The onset of Victoria’s schizophrenia was sudden. While attending a church service, a flood of confused and convoluted thoughts affected her mind. The experience shook her world.
Subsequently, she became increasingly aware of erratic and illogical messages that compelled her to carry out certain tasks. While grocery shopping one afternoon, she was unable to ignore a mental command directing her to buy one of every spice in the store. She believed the message had come from God, and she spent over $200 on spices.
Several weeks later, in 2008, Victoria consented to be evaluated by a psychiatrist at UCLA. She was diagnosed with schizophrenia and began treatment with anti-psychotic medication. Risperdal enabled her to resist acting out delusional and compelling commands, and over a period of twelve months, the commands stopped completely. Victoria enrolled in college and completed a bachelor’s degree in sociology and a master’s degree in psychology from Brandman University, in 2012. From 2011 to 2015, she held professional positions in her field of study.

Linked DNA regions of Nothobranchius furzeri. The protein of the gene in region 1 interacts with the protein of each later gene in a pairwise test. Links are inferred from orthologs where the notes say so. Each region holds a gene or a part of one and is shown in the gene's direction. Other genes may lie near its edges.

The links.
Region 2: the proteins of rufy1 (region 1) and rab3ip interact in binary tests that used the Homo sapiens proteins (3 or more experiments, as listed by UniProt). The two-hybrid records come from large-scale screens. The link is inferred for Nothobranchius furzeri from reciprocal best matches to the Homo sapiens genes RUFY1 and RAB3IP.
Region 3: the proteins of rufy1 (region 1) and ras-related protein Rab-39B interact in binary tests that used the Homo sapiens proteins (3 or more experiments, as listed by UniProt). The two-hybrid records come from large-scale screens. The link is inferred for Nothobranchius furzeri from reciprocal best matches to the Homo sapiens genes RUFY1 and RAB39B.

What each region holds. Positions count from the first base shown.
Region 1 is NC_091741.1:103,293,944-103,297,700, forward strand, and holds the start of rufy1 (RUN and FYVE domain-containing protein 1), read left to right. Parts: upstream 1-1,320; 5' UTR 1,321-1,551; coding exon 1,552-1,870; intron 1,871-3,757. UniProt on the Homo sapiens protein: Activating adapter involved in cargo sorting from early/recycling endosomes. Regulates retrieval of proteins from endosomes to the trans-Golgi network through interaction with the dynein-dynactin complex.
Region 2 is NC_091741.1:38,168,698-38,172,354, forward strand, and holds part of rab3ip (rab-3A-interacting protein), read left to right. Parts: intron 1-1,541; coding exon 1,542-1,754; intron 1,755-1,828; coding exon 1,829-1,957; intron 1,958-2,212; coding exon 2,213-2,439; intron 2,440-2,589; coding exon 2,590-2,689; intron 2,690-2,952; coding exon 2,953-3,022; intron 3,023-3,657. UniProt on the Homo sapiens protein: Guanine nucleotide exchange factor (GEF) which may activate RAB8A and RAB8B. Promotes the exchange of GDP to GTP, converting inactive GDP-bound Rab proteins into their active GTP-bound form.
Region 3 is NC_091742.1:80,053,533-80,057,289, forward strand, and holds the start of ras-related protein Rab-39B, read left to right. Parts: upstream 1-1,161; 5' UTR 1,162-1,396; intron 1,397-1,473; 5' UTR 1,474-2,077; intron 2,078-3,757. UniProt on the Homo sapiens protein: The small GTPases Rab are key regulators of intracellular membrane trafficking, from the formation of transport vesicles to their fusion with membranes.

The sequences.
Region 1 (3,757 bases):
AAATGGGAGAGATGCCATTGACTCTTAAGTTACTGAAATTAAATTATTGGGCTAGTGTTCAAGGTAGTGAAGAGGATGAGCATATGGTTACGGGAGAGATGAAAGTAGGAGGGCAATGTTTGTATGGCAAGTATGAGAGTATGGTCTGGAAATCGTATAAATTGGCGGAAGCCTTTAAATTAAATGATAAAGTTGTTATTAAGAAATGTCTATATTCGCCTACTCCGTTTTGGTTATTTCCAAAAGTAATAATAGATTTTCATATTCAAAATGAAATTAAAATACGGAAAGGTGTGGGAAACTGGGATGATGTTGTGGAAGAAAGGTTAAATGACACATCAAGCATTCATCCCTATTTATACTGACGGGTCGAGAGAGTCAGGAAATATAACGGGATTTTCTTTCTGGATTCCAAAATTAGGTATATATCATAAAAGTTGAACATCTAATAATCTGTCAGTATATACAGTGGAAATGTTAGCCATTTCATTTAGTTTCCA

As time passed, Victoria again struggled with delusional beliefs such as believing herself to be the greatest person to have ever lived. However, through dedicated medication compliance, her insight and coping skills expanded to a level where she could better separate delusion from reality and not act upon commands. In 2017, when her medication was changed from Risperdal to Clozaril the delusions stopped completely.
Today, Victoria feels much more herself than ever before. She describes herself as a “fighter,” and is determined to never give up trying to live the best life possible with schizophrenia. She enjoys close relationships with her three children and husband of twenty-six years. She finds fulfillment in practicing her religion without the delusions. She is an author and maintains a blog about her recovery and her life, which she has reclaimed from schizophrenia.